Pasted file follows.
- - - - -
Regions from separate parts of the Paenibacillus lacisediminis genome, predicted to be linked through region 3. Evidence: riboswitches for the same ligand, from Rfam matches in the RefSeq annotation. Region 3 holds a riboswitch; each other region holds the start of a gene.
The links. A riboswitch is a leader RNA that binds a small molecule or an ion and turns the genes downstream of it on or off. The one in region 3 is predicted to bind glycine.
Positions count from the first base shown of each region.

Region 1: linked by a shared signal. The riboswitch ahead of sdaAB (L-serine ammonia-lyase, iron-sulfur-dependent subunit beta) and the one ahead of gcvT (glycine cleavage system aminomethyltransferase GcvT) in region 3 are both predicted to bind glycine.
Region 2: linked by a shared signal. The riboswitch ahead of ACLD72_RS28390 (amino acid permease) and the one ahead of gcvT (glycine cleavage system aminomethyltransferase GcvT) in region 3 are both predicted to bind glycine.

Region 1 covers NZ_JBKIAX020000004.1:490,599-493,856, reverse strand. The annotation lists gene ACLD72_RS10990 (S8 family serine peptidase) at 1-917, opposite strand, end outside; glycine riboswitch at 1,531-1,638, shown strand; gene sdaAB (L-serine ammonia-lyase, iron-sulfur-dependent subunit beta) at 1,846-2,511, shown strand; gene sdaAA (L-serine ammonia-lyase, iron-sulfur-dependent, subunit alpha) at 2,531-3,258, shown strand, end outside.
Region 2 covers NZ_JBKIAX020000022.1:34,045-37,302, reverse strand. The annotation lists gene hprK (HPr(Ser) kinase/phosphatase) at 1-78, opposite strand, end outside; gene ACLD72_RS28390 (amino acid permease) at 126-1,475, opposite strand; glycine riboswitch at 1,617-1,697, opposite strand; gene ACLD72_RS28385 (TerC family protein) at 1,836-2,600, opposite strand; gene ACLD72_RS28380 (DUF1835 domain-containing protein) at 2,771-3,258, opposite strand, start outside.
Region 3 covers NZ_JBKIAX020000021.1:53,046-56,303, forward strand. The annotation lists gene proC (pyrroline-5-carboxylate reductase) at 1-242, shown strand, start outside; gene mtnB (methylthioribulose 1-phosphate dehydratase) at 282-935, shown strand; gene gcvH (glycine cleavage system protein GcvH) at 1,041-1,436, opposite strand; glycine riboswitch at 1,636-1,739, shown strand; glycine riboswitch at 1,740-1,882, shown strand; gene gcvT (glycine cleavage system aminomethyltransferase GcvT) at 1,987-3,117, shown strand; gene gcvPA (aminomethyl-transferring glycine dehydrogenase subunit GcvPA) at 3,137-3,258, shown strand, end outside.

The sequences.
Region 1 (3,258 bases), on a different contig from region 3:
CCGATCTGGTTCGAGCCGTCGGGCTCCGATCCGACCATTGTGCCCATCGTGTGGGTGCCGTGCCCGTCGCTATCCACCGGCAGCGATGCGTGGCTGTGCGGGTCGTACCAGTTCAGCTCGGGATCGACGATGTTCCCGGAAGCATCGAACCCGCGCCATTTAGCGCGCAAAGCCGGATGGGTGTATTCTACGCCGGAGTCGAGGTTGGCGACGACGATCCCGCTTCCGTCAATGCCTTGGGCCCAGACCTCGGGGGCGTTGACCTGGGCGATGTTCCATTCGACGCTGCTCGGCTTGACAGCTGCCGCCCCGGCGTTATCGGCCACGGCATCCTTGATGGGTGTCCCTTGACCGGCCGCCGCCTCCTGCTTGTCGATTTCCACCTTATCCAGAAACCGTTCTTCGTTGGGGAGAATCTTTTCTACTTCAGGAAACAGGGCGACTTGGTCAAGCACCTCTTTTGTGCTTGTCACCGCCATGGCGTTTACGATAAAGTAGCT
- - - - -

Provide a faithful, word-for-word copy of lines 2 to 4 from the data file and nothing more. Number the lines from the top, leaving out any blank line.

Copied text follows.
The links. A riboswitch is a leader RNA that binds a small molecule or an ion and turns the genes downstream of it on or off. The one in region 3 is predicted to bind glycine.
Positions count from the first base shown of each region.

Region 1: linked by a shared signal. The riboswitch ahead of sdaAB (L-serine ammonia-lyase, iron-sulfur-dependent subunit beta) and the one ahead of gcvT (glycine cleavage system aminomethyltransferase GcvT) in region 3 are both predicted to bind glycine.